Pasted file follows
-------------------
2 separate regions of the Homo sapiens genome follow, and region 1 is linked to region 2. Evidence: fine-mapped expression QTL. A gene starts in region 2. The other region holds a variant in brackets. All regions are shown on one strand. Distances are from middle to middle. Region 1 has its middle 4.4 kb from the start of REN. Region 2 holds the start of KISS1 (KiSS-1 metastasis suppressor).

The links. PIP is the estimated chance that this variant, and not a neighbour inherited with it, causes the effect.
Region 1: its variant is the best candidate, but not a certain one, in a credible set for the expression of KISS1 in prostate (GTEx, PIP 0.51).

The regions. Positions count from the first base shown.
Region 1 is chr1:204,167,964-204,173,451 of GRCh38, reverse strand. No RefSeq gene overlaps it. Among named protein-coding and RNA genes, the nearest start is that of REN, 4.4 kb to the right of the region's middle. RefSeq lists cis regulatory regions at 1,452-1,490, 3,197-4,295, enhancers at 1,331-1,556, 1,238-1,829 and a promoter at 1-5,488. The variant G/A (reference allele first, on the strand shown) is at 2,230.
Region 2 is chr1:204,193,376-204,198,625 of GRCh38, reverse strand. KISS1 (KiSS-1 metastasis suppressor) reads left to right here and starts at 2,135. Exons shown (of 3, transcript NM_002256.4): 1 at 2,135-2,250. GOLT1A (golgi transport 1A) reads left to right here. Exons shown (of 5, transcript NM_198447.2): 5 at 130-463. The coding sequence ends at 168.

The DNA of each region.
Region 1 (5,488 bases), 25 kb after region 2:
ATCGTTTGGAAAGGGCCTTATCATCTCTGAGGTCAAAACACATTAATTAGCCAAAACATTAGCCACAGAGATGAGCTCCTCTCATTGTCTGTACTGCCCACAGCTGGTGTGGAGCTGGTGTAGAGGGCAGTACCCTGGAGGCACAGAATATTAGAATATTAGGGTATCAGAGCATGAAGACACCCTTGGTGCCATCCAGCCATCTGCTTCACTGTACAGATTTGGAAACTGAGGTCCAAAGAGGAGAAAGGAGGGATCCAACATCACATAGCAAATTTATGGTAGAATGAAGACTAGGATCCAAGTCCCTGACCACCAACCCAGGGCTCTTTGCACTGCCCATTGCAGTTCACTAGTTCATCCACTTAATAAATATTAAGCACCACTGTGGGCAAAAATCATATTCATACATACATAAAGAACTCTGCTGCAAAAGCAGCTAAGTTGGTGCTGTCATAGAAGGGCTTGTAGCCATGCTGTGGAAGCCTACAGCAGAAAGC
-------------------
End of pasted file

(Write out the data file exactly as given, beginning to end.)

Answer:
2 separate regions of the Homo sapiens genome follow, and region 1 is linked to region 2. Evidence: fine-mapped expression QTL. A gene starts in region 2. The other region holds a variant in brackets. All regions are shown on one strand. Distances are from middle to middle. Region 1 has its middle 4.4 kb from the start of REN. Region 2 holds the start of KISS1 (KiSS-1 metastasis suppressor).

The links. PIP is the estimated chance that this variant, and not a neighbour inherited with it, causes the effect.
Region 1: its variant is the best candidate, but not a certain one, in a credible set for the expression of KISS1 in prostate (GTEx, PIP 0.51).

The regions. Positions count from the first base shown.
Region 1 is chr1:204,167,964-204,173,451 of GRCh38, reverse strand. No RefSeq gene overlaps it. Among named protein-coding and RNA genes, the nearest start is that of REN, 4.4 kb to the right of the region's middle. RefSeq lists cis regulatory regions at 1,452-1,490, 3,197-4,295, enhancers at 1,331-1,556, 1,238-1,829 and a promoter at 1-5,488. The variant G/A (reference allele first, on the strand shown) is at 2,230.
Region 2 is chr1:204,193,376-204,198,625 of GRCh38, reverse strand. KISS1 (KiSS-1 metastasis suppressor) reads left to right here and starts at 2,135. Exons shown (of 3, transcript NM_002256.4): 1 at 2,135-2,250. GOLT1A (golgi transport 1A) reads left to right here. Exons shown (of 5, transcript NM_198447.2): 5 at 130-463. The coding sequence ends at 168.

The DNA of each region.
Region 1 (5,488 bases), 25 kb after region 2:
ATCGTTTGGAAAGGGCCTTATCATCTCTGAGGTCAAAACACATTAATTAGCCAAAACATTAGCCACAGAGATGAGCTCCTCTCATTGTCTGTACTGCCCACAGCTGGTGTGGAGCTGGTGTAGAGGGCAGTACCCTGGAGGCACAGAATATTAGAATATTAGGGTATCAGAGCATGAAGACACCCTTGGTGCCATCCAGCCATCTGCTTCACTGTACAGATTTGGAAACTGAGGTCCAAAGAGGAGAAAGGAGGGATCCAACATCACATAGCAAATTTATGGTAGAATGAAGACTAGGATCCAAGTCCCTGACCACCAACCCAGGGCTCTTTGCACTGCCCATTGCAGTTCACTAGTTCATCCACTTAATAAATATTAAGCACCACTGTGGGCAAAAATCATATTCATACATACATAAAGAACTCTGCTGCAAAAGCAGCTAAGTTGGTGCTGTCATAGAAGGGCTTGTAGCCATGCTGTGGAAGCCTACAGCAGAAAGC